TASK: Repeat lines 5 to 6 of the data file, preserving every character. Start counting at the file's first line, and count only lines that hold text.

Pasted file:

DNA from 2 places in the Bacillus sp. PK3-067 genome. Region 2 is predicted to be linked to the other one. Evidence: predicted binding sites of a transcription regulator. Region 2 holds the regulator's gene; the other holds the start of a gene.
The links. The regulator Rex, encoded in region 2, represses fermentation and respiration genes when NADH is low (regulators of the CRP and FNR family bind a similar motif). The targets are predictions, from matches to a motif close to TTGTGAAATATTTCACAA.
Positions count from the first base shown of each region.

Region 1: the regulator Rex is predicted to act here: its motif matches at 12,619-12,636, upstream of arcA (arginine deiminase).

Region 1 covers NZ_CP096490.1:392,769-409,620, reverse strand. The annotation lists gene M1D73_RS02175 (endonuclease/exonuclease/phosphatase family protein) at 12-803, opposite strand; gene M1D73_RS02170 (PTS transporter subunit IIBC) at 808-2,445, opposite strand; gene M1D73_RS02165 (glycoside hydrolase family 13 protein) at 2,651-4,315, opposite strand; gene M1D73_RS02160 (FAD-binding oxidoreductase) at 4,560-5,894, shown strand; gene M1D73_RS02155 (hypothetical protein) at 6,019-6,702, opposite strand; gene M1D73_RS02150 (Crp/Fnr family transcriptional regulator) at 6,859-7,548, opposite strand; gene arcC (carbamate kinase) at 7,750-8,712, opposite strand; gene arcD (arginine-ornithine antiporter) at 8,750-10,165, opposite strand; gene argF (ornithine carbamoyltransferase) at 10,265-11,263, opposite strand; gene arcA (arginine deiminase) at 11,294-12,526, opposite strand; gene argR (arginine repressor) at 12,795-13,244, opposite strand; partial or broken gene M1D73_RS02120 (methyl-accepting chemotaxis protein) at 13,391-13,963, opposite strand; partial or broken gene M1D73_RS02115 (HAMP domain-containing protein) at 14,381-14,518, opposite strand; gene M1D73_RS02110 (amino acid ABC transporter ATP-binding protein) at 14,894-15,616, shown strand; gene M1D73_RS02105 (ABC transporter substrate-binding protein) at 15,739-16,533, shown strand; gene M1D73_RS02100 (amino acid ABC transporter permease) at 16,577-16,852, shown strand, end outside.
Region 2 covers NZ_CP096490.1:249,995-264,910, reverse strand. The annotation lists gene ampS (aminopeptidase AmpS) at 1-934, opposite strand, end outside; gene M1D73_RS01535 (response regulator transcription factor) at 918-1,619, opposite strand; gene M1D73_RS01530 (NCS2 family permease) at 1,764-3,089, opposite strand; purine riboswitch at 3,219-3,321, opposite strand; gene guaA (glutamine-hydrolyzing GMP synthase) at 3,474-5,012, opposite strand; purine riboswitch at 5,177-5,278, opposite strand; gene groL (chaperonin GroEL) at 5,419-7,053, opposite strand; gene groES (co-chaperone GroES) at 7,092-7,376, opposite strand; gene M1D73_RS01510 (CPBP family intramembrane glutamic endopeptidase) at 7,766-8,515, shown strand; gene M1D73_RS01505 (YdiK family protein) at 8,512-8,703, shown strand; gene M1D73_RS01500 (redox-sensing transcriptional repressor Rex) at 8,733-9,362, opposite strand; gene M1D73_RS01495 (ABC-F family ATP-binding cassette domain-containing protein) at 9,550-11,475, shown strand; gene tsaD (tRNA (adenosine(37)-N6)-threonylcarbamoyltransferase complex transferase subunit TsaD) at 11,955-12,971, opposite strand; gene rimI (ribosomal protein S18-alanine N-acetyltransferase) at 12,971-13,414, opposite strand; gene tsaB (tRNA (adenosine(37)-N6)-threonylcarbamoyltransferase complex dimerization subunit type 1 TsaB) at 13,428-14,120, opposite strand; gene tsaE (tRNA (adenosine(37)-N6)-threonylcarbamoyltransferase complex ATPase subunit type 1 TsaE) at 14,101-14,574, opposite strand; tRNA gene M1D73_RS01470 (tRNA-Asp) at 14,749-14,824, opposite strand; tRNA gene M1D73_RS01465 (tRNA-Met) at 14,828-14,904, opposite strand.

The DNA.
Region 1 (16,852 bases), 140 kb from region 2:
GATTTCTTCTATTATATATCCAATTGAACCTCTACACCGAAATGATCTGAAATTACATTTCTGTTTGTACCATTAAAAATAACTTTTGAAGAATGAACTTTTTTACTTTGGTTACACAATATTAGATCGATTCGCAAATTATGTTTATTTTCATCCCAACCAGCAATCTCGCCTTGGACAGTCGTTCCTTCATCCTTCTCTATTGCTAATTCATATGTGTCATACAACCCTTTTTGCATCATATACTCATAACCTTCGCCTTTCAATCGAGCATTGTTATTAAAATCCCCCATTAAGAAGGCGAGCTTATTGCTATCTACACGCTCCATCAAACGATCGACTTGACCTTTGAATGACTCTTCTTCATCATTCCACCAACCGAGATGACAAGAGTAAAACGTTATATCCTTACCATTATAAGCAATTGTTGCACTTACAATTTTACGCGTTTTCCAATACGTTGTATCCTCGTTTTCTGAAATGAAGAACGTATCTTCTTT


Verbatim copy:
Region 1 covers NZ_CP096490.1:392,769-409,620, reverse strand. The annotation lists gene M1D73_RS02175 (endonuclease/exonuclease/phosphatase family protein) at 12-803, opposite strand; gene M1D73_RS02170 (PTS transporter subunit IIBC) at 808-2,445, opposite strand; gene M1D73_RS02165 (glycoside hydrolase family 13 protein) at 2,651-4,315, opposite strand; gene M1D73_RS02160 (FAD-binding oxidoreductase) at 4,560-5,894, shown strand; gene M1D73_RS02155 (hypothetical protein) at 6,019-6,702, opposite strand; gene M1D73_RS02150 (Crp/Fnr family transcriptional regulator) at 6,859-7,548, opposite strand; gene arcC (carbamate kinase) at 7,750-8,712, opposite strand; gene arcD (arginine-ornithine antiporter) at 8,750-10,165, opposite strand; gene argF (ornithine carbamoyltransferase) at 10,265-11,263, opposite strand; gene arcA (arginine deiminase) at 11,294-12,526, opposite strand; gene argR (arginine repressor) at 12,795-13,244, opposite strand; partial or broken gene M1D73_RS02120 (methyl-accepting chemotaxis protein) at 13,391-13,963, opposite strand; partial or broken gene M1D73_RS02115 (HAMP domain-containing protein) at 14,381-14,518, opposite strand; gene M1D73_RS02110 (amino acid ABC transporter ATP-binding protein) at 14,894-15,616, shown strand; gene M1D73_RS02105 (ABC transporter substrate-binding protein) at 15,739-16,533, shown strand; gene M1D73_RS02100 (amino acid ABC transporter permease) at 16,577-16,852, shown strand, end outside.
Region 2 covers NZ_CP096490.1:249,995-264,910, reverse strand. The annotation lists gene ampS (aminopeptidase AmpS) at 1-934, opposite strand, end outside; gene M1D73_RS01535 (response regulator transcription factor) at 918-1,619, opposite strand; gene M1D73_RS01530 (NCS2 family permease) at 1,764-3,089, opposite strand; purine riboswitch at 3,219-3,321, opposite strand; gene guaA (glutamine-hydrolyzing GMP synthase) at 3,474-5,012, opposite strand; purine riboswitch at 5,177-5,278, opposite strand; gene groL (chaperonin GroEL) at 5,419-7,053, opposite strand; gene groES (co-chaperone GroES) at 7,092-7,376, opposite strand; gene M1D73_RS01510 (CPBP family intramembrane glutamic endopeptidase) at 7,766-8,515, shown strand; gene M1D73_RS01505 (YdiK family protein) at 8,512-8,703, shown strand; gene M1D73_RS01500 (redox-sensing transcriptional repressor Rex) at 8,733-9,362, opposite strand; gene M1D73_RS01495 (ABC-F family ATP-binding cassette domain-containing protein) at 9,550-11,475, shown strand; gene tsaD (tRNA (adenosine(37)-N6)-threonylcarbamoyltransferase complex transferase subunit TsaD) at 11,955-12,971, opposite strand; gene rimI (ribosomal protein S18-alanine N-acetyltransferase) at 12,971-13,414, opposite strand; gene tsaB (tRNA (adenosine(37)-N6)-threonylcarbamoyltransferase complex dimerization subunit type 1 TsaB) at 13,428-14,120, opposite strand; gene tsaE (tRNA (adenosine(37)-N6)-threonylcarbamoyltransferase complex ATPase subunit type 1 TsaE) at 14,101-14,574, opposite strand; tRNA gene M1D73_RS01470 (tRNA-Asp) at 14,749-14,824, opposite strand; tRNA gene M1D73_RS01465 (tRNA-Met) at 14,828-14,904, opposite strand.